For instance, the right to “free movement” should be limited, if for no other reason than the fact that it doesn’t exist among the refugees, whose freedom of movement is already dependent on their class. Thus, the criteria of acceptance and settlement have to be formulated in a clear and explicit way—whom and how many to accept, where to relocate them, etc. The art here is to find the middle road between following the desires of the refugees (taking into account their wish to move to countries where they already have relatives, etc.) and the capacities of different countries.
Another taboo we must address concerns norms and rules. It is a fact that most of the refugees come from a culture that is incompatible with Western European notions of human rights. Tolerance as a solution (mutual respect of each other’s sensitivities) obviously doesn’t work: fundamentalist Muslims find it impossible to bear our blasphemous images and reckless humor, which we consider a part of our freedoms. Western liberals, likewise, find it impossible to bear many practices of Muslim culture.
In short, things explode when members of a religious community consider the very way of life of another community as blasphemous or injurious, whether or not it constitutes a direct attack on their religion. This is the case when Muslim extremists attack gays and lesbians in the Netherlands and Germany, and it is the case when traditional French citizens view a woman covered by a burka as an attack on their French identity, which is exactly why they find it impossible to remain silent when they encounter a covered woman in their midst.
There can be no compromise on universal human rights: the very reason we support the refugees.
Žižek suggests, reasonably in our view, this:
To curb this propensity, one has to do two things. First, formulate a minimum set of norms obligatory for everyone that includes religious freedom, protection of individual freedom against group pressure, the rights of women, etc.—without fear that such norms will appear “Eurocentric.” Second, within these limits, unconditionally insist on the tolerance of different ways of life. And if norms and communication don’t work, then the force of law should be applied in all its forms.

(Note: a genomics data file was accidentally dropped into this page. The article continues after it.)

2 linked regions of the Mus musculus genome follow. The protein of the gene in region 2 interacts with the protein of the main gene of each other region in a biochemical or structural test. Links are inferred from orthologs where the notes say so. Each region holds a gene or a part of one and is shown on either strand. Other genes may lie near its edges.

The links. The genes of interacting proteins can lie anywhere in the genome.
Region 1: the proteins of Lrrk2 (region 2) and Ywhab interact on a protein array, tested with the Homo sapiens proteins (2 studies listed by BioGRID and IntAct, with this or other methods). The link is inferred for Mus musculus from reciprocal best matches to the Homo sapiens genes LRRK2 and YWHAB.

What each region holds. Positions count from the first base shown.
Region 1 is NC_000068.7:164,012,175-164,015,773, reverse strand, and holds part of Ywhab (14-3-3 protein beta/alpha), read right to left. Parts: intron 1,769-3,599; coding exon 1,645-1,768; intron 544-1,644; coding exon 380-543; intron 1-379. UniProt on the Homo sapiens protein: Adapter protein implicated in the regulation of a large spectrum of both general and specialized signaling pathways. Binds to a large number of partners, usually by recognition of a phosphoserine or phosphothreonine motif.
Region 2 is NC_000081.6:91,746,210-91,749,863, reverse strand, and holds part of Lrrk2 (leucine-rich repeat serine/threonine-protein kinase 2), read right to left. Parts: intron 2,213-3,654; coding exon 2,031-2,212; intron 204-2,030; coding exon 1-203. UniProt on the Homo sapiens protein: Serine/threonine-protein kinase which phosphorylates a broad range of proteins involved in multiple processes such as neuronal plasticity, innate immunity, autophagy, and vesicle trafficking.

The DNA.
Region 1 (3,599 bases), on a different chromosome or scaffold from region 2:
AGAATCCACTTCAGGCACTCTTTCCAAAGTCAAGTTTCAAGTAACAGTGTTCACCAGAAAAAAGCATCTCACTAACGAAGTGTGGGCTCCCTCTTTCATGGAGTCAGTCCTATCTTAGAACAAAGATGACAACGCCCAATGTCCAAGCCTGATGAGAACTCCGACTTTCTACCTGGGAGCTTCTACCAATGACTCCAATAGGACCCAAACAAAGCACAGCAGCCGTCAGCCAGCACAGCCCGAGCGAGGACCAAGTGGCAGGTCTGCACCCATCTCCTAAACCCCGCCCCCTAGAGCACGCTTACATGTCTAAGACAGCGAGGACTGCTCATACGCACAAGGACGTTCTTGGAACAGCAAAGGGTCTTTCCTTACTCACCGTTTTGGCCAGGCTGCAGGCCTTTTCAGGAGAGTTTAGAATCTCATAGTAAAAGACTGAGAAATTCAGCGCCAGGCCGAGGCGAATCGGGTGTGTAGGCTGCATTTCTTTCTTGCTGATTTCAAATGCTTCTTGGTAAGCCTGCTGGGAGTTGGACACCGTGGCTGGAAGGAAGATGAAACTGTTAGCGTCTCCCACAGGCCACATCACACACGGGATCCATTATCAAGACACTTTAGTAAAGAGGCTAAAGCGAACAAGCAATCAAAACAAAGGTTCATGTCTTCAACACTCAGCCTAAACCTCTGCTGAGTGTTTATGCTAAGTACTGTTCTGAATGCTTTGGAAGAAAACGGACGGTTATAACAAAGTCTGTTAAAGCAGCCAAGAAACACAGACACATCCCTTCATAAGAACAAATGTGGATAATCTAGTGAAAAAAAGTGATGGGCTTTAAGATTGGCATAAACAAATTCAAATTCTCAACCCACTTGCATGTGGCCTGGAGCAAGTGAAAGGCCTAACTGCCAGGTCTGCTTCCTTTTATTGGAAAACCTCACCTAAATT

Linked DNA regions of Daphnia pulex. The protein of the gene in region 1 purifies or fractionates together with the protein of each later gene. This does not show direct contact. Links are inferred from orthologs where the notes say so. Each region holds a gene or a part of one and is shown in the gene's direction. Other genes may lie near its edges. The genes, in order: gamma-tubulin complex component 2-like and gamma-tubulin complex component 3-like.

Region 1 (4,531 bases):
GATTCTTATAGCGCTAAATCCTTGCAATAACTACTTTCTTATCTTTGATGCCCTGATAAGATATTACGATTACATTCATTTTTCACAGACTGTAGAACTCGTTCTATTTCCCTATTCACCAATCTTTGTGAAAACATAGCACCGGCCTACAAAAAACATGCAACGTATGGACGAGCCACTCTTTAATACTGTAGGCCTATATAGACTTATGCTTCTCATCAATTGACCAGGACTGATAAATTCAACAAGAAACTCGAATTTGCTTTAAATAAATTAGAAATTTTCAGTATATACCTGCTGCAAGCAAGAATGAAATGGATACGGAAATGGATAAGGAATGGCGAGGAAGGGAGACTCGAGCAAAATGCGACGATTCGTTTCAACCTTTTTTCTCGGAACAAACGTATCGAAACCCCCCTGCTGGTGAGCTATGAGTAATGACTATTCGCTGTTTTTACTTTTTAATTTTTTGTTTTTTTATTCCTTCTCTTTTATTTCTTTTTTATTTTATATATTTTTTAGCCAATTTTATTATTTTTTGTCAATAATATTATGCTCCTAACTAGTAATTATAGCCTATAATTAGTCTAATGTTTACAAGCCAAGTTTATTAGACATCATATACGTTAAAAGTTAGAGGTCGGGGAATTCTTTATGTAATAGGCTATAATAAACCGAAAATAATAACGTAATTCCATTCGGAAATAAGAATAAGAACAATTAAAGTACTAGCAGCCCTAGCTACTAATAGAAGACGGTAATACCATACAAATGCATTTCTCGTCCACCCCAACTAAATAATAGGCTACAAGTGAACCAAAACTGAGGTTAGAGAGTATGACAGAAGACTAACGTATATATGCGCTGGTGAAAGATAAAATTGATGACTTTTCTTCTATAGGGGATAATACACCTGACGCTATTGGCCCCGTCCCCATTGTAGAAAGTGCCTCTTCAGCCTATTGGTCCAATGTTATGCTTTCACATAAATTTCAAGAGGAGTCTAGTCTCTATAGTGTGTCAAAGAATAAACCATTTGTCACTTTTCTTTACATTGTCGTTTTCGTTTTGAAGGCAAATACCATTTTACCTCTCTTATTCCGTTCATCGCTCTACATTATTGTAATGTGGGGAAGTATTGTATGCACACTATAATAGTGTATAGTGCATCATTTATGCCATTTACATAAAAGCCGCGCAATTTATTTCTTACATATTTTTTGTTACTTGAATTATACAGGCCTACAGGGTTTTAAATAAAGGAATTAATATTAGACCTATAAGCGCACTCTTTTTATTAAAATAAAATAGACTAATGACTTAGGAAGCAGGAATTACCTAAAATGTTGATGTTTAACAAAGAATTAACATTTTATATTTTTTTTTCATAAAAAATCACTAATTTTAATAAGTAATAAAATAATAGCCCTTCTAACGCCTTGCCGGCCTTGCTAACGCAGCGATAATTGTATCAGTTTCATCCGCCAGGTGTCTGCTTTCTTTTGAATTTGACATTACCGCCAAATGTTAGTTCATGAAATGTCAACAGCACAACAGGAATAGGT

This is better known as secularism, or Laïcité. That is a common public framework, for the shared areas of politics and the state, that is beyond the interference of religious and sectional ideologies. With this structure, as we argued yesterday, we should have absolute tolerance of diversity.
I will not comment further but note that comrade Žižek has the same mass line as ourselves on the following issue,
Another taboo that must be overcome involves the equation of any reference to the European emancipatory legacy to cultural imperialism and racism. In spite of the (partial) responsibility of Europe for the situation from which refugees are fleeing, the time has come to drop leftist mantras critiquing Eurocentrism.
The old postmodernist views, associated with terms such as Orientalism, have been dying for some time. What sense could they possible have when its Bangladeshi, Iranian, Kurdish, Maghrebian, South and East Asian, Arab and Africans who are in the front line of new development in universal emancipatory thought? Who has not read the writings of our comrades from these countries and been struck by their advance.
That is, despite all the defeats, the barbarisms, Imperialism, Fascism, Stalinism, and now this….
It is as Kant said of the Enlightenment and the French Revolution,
For a phenomenon of this kind which has taken place in human history can never be forgotten, since it has revealed in human nature an aptitude and power for improvement of a kind which no politician could have thought up by examining the course of events in the past…
The next taboo worth leaving behind is that any critique of the Islamic right is an example of “Islamophobia.” Enough of this pathological fear of many Western liberal leftists who worry about being deemed guilty of Islamophobia. For example, Salman Rushdie was denounced for unnecessarily provoking Muslims and thus (partially, at least) responsible for the fatwa condemning him to death. The result of such a stance is what one can expect in such cases: The more Western liberal leftists wallow in their guilt, the more they are accused by Muslim fundamentalists of being hypocrites who try to conceal their hatred of Islam.
Tendance Coatesy has never given a toss about this worthless accusation, hurled at critics of reactionary Islamism, whether they be European or from Muslim countries. It is the secular left in the latter countries which is fighting Islamism. The only guilt the left should feel is that it is not going enough to support these beloved comrades.